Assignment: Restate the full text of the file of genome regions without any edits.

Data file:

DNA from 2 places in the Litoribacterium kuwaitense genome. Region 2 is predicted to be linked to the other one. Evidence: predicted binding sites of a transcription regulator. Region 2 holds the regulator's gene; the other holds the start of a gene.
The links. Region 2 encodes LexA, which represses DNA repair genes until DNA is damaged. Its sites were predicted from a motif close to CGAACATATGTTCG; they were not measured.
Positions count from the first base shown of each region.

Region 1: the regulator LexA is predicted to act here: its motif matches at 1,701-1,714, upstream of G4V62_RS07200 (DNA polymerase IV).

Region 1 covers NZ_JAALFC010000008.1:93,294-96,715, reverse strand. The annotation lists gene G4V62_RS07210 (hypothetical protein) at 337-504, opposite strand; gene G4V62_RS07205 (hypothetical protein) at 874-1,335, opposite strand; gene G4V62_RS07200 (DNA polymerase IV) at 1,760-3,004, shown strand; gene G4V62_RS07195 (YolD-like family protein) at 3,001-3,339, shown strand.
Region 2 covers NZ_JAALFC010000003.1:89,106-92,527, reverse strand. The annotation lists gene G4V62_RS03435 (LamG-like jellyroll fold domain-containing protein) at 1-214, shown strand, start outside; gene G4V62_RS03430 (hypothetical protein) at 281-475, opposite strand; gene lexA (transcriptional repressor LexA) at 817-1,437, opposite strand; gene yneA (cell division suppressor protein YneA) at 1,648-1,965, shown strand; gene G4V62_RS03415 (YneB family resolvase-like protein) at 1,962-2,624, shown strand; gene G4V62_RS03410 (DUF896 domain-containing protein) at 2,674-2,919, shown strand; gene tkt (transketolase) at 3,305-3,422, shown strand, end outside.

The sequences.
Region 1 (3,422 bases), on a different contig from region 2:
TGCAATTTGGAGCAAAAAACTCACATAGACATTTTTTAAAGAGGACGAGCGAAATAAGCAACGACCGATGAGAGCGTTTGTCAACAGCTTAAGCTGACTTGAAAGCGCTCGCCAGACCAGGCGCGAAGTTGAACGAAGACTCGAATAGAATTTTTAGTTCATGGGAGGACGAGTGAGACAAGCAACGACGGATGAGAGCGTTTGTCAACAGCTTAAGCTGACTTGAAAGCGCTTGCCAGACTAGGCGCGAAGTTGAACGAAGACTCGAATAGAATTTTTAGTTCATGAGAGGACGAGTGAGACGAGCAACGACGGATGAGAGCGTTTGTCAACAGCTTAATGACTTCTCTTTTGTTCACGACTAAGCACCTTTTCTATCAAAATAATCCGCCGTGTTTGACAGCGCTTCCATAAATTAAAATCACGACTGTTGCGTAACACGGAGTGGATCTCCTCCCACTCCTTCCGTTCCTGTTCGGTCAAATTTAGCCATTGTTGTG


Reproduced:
DNA from 2 places in the Litoribacterium kuwaitense genome. Region 2 is predicted to be linked to the other one. Evidence: predicted binding sites of a transcription regulator. Region 2 holds the regulator's gene; the other holds the start of a gene.
The links. Region 2 encodes LexA, which represses DNA repair genes until DNA is damaged. Its sites were predicted from a motif close to CGAACATATGTTCG; they were not measured.
Positions count from the first base shown of each region.

Region 1: the regulator LexA is predicted to act here: its motif matches at 1,701-1,714, upstream of G4V62_RS07200 (DNA polymerase IV).

Region 1 covers NZ_JAALFC010000008.1:93,294-96,715, reverse strand. The annotation lists gene G4V62_RS07210 (hypothetical protein) at 337-504, opposite strand; gene G4V62_RS07205 (hypothetical protein) at 874-1,335, opposite strand; gene G4V62_RS07200 (DNA polymerase IV) at 1,760-3,004, shown strand; gene G4V62_RS07195 (YolD-like family protein) at 3,001-3,339, shown strand.
Region 2 covers NZ_JAALFC010000003.1:89,106-92,527, reverse strand. The annotation lists gene G4V62_RS03435 (LamG-like jellyroll fold domain-containing protein) at 1-214, shown strand, start outside; gene G4V62_RS03430 (hypothetical protein) at 281-475, opposite strand; gene lexA (transcriptional repressor LexA) at 817-1,437, opposite strand; gene yneA (cell division suppressor protein YneA) at 1,648-1,965, shown strand; gene G4V62_RS03415 (YneB family resolvase-like protein) at 1,962-2,624, shown strand; gene G4V62_RS03410 (DUF896 domain-containing protein) at 2,674-2,919, shown strand; gene tkt (transketolase) at 3,305-3,422, shown strand, end outside.

The sequences.
Region 1 (3,422 bases), on a different contig from region 2:
TGCAATTTGGAGCAAAAAACTCACATAGACATTTTTTAAAGAGGACGAGCGAAATAAGCAACGACCGATGAGAGCGTTTGTCAACAGCTTAAGCTGACTTGAAAGCGCTCGCCAGACCAGGCGCGAAGTTGAACGAAGACTCGAATAGAATTTTTAGTTCATGGGAGGACGAGTGAGACAAGCAACGACGGATGAGAGCGTTTGTCAACAGCTTAAGCTGACTTGAAAGCGCTTGCCAGACTAGGCGCGAAGTTGAACGAAGACTCGAATAGAATTTTTAGTTCATGAGAGGACGAGTGAGACGAGCAACGACGGATGAGAGCGTTTGTCAACAGCTTAATGACTTCTCTTTTGTTCACGACTAAGCACCTTTTCTATCAAAATAATCCGCCGTGTTTGACAGCGCTTCCATAAATTAAAATCACGACTGTTGCGTAACACGGAGTGGATCTCCTCCCACTCCTTCCGTTCCTGTTCGGTCAAATTTAGCCATTGTTGTG